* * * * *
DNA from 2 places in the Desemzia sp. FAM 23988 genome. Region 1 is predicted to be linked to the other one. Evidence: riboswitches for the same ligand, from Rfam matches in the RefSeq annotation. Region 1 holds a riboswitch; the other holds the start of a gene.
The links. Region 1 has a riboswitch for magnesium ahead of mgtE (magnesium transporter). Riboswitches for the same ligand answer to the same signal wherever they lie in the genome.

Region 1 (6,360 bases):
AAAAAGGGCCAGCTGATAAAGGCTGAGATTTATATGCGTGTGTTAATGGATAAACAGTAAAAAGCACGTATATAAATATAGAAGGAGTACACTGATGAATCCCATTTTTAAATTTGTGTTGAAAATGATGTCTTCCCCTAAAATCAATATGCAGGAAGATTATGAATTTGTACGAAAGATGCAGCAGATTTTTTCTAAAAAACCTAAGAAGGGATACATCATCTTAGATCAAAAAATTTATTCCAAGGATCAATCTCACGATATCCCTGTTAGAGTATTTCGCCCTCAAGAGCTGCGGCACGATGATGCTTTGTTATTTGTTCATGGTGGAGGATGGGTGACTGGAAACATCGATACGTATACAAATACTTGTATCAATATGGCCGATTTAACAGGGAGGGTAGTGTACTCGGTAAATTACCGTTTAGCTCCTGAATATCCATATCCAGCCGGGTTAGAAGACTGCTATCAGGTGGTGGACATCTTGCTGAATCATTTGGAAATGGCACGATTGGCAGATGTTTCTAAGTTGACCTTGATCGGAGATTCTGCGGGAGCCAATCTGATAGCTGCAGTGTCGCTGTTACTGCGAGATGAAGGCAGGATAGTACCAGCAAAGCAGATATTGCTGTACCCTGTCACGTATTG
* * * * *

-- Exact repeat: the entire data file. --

DNA from 2 places in the Desemzia sp. FAM 23988 genome. Region 1 is predicted to be linked to the other one. Evidence: riboswitches for the same ligand, from Rfam matches in the RefSeq annotation. Region 1 holds a riboswitch; the other holds the start of a gene.
The links. Region 1 has a riboswitch for magnesium ahead of mgtE (magnesium transporter). Riboswitches for the same ligand answer to the same signal wherever they lie in the genome.

Region 1 (6,360 bases):
AAAAAGGGCCAGCTGATAAAGGCTGAGATTTATATGCGTGTGTTAATGGATAAACAGTAAAAAGCACGTATATAAATATAGAAGGAGTACACTGATGAATCCCATTTTTAAATTTGTGTTGAAAATGATGTCTTCCCCTAAAATCAATATGCAGGAAGATTATGAATTTGTACGAAAGATGCAGCAGATTTTTTCTAAAAAACCTAAGAAGGGATACATCATCTTAGATCAAAAAATTTATTCCAAGGATCAATCTCACGATATCCCTGTTAGAGTATTTCGCCCTCAAGAGCTGCGGCACGATGATGCTTTGTTATTTGTTCATGGTGGAGGATGGGTGACTGGAAACATCGATACGTATACAAATACTTGTATCAATATGGCCGATTTAACAGGGAGGGTAGTGTACTCGGTAAATTACCGTTTAGCTCCTGAATATCCATATCCAGCCGGGTTAGAAGACTGCTATCAGGTGGTGGACATCTTGCTGAATCATTTGGAAATGGCACGATTGGCAGATGTTTCTAAGTTGACCTTGATCGGAGATTCTGCGGGAGCCAATCTGATAGCTGCAGTGTCGCTGTTACTGCGAGATGAAGGCAGGATAGTACCAGCAAAGCAGATATTGCTGTACCCTGTCACGTATTG